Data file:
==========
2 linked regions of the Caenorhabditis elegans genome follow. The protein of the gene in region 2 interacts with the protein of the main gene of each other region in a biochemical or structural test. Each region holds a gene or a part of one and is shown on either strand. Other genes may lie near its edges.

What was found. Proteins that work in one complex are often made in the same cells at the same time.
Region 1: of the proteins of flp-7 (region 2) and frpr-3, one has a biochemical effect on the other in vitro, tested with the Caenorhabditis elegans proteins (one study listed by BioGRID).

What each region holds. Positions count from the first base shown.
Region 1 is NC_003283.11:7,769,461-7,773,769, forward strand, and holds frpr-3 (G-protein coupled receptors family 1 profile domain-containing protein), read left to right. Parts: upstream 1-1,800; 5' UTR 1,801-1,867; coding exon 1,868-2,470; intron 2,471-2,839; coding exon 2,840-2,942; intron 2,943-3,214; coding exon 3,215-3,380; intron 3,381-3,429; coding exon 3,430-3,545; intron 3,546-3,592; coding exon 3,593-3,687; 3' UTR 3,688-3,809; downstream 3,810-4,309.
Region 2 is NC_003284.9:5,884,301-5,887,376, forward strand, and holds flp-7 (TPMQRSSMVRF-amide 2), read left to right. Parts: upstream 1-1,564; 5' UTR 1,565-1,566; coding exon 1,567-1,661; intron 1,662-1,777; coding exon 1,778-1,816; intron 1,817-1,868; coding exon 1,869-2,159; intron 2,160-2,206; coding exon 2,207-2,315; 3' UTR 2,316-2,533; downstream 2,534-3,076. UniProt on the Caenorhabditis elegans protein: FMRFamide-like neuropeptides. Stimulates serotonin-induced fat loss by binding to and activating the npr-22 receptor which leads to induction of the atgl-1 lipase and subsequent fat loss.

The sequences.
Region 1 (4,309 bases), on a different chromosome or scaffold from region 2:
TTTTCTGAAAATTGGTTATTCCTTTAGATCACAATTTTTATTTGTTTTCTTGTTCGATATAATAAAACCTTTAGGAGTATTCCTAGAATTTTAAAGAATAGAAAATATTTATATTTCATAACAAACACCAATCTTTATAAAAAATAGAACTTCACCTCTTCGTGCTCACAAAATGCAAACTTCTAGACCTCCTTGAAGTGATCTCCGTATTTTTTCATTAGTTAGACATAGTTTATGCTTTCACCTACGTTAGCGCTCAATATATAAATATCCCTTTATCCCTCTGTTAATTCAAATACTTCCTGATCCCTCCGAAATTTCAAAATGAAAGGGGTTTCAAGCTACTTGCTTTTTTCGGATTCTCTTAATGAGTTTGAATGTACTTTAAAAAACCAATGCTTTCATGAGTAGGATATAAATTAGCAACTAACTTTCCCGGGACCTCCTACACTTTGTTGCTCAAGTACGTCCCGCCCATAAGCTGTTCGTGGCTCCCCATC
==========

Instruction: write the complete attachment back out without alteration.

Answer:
2 linked regions of the Caenorhabditis elegans genome follow. The protein of the gene in region 2 interacts with the protein of the main gene of each other region in a biochemical or structural test. Each region holds a gene or a part of one and is shown on either strand. Other genes may lie near its edges.

What was found. Proteins that work in one complex are often made in the same cells at the same time.
Region 1: of the proteins of flp-7 (region 2) and frpr-3, one has a biochemical effect on the other in vitro, tested with the Caenorhabditis elegans proteins (one study listed by BioGRID).

What each region holds. Positions count from the first base shown.
Region 1 is NC_003283.11:7,769,461-7,773,769, forward strand, and holds frpr-3 (G-protein coupled receptors family 1 profile domain-containing protein), read left to right. Parts: upstream 1-1,800; 5' UTR 1,801-1,867; coding exon 1,868-2,470; intron 2,471-2,839; coding exon 2,840-2,942; intron 2,943-3,214; coding exon 3,215-3,380; intron 3,381-3,429; coding exon 3,430-3,545; intron 3,546-3,592; coding exon 3,593-3,687; 3' UTR 3,688-3,809; downstream 3,810-4,309.
Region 2 is NC_003284.9:5,884,301-5,887,376, forward strand, and holds flp-7 (TPMQRSSMVRF-amide 2), read left to right. Parts: upstream 1-1,564; 5' UTR 1,565-1,566; coding exon 1,567-1,661; intron 1,662-1,777; coding exon 1,778-1,816; intron 1,817-1,868; coding exon 1,869-2,159; intron 2,160-2,206; coding exon 2,207-2,315; 3' UTR 2,316-2,533; downstream 2,534-3,076. UniProt on the Caenorhabditis elegans protein: FMRFamide-like neuropeptides. Stimulates serotonin-induced fat loss by binding to and activating the npr-22 receptor which leads to induction of the atgl-1 lipase and subsequent fat loss.

The sequences.
Region 1 (4,309 bases), on a different chromosome or scaffold from region 2:
TTTTCTGAAAATTGGTTATTCCTTTAGATCACAATTTTTATTTGTTTTCTTGTTCGATATAATAAAACCTTTAGGAGTATTCCTAGAATTTTAAAGAATAGAAAATATTTATATTTCATAACAAACACCAATCTTTATAAAAAATAGAACTTCACCTCTTCGTGCTCACAAAATGCAAACTTCTAGACCTCCTTGAAGTGATCTCCGTATTTTTTCATTAGTTAGACATAGTTTATGCTTTCACCTACGTTAGCGCTCAATATATAAATATCCCTTTATCCCTCTGTTAATTCAAATACTTCCTGATCCCTCCGAAATTTCAAAATGAAAGGGGTTTCAAGCTACTTGCTTTTTTCGGATTCTCTTAATGAGTTTGAATGTACTTTAAAAAACCAATGCTTTCATGAGTAGGATATAAATTAGCAACTAACTTTCCCGGGACCTCCTACACTTTGTTGCTCAAGTACGTCCCGCCCATAAGCTGTTCGTGGCTCCCCATC